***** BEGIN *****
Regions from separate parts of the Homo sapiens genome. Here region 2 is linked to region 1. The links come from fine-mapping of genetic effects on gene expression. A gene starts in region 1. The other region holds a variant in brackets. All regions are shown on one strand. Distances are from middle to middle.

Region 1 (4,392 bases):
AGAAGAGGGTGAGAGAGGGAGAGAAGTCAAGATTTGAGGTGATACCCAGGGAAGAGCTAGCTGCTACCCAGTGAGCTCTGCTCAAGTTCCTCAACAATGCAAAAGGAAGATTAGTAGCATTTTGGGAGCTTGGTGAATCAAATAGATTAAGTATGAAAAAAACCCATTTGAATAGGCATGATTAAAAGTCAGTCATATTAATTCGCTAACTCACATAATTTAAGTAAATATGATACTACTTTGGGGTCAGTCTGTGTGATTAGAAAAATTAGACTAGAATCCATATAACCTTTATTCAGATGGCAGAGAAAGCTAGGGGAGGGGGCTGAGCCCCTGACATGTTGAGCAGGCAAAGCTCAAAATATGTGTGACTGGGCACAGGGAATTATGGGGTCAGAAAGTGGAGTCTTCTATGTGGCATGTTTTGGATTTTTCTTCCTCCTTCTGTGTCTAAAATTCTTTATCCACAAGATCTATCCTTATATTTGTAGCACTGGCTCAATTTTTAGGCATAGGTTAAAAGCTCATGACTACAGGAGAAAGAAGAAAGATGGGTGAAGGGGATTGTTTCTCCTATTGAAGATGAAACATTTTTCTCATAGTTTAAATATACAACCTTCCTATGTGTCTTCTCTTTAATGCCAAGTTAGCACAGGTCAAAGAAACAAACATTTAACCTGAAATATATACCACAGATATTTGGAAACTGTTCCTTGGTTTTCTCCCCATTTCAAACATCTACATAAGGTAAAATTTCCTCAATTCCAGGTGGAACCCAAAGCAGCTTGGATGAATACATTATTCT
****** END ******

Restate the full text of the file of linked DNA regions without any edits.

Regions from separate parts of the Homo sapiens genome. Here region 2 is linked to region 1. The links come from fine-mapping of genetic effects on gene expression. A gene starts in region 1. The other region holds a variant in brackets. All regions are shown on one strand. Distances are from middle to middle.

Region 1 (4,392 bases):
AGAAGAGGGTGAGAGAGGGAGAGAAGTCAAGATTTGAGGTGATACCCAGGGAAGAGCTAGCTGCTACCCAGTGAGCTCTGCTCAAGTTCCTCAACAATGCAAAAGGAAGATTAGTAGCATTTTGGGAGCTTGGTGAATCAAATAGATTAAGTATGAAAAAAACCCATTTGAATAGGCATGATTAAAAGTCAGTCATATTAATTCGCTAACTCACATAATTTAAGTAAATATGATACTACTTTGGGGTCAGTCTGTGTGATTAGAAAAATTAGACTAGAATCCATATAACCTTTATTCAGATGGCAGAGAAAGCTAGGGGAGGGGGCTGAGCCCCTGACATGTTGAGCAGGCAAAGCTCAAAATATGTGTGACTGGGCACAGGGAATTATGGGGTCAGAAAGTGGAGTCTTCTATGTGGCATGTTTTGGATTTTTCTTCCTCCTTCTGTGTCTAAAATTCTTTATCCACAAGATCTATCCTTATATTTGTAGCACTGGCTCAATTTTTAGGCATAGGTTAAAAGCTCATGACTACAGGAGAAAGAAGAAAGATGGGTGAAGGGGATTGTTTCTCCTATTGAAGATGAAACATTTTTCTCATAGTTTAAATATACAACCTTCCTATGTGTCTTCTCTTTAATGCCAAGTTAGCACAGGTCAAAGAAACAAACATTTAACCTGAAATATATACCACAGATATTTGGAAACTGTTCCTTGGTTTTCTCCCCATTTCAAACATCTACATAAGGTAAAATTTCCTCAATTCCAGGTGGAACCCAAAGCAGCTTGGATGAATACATTATTCT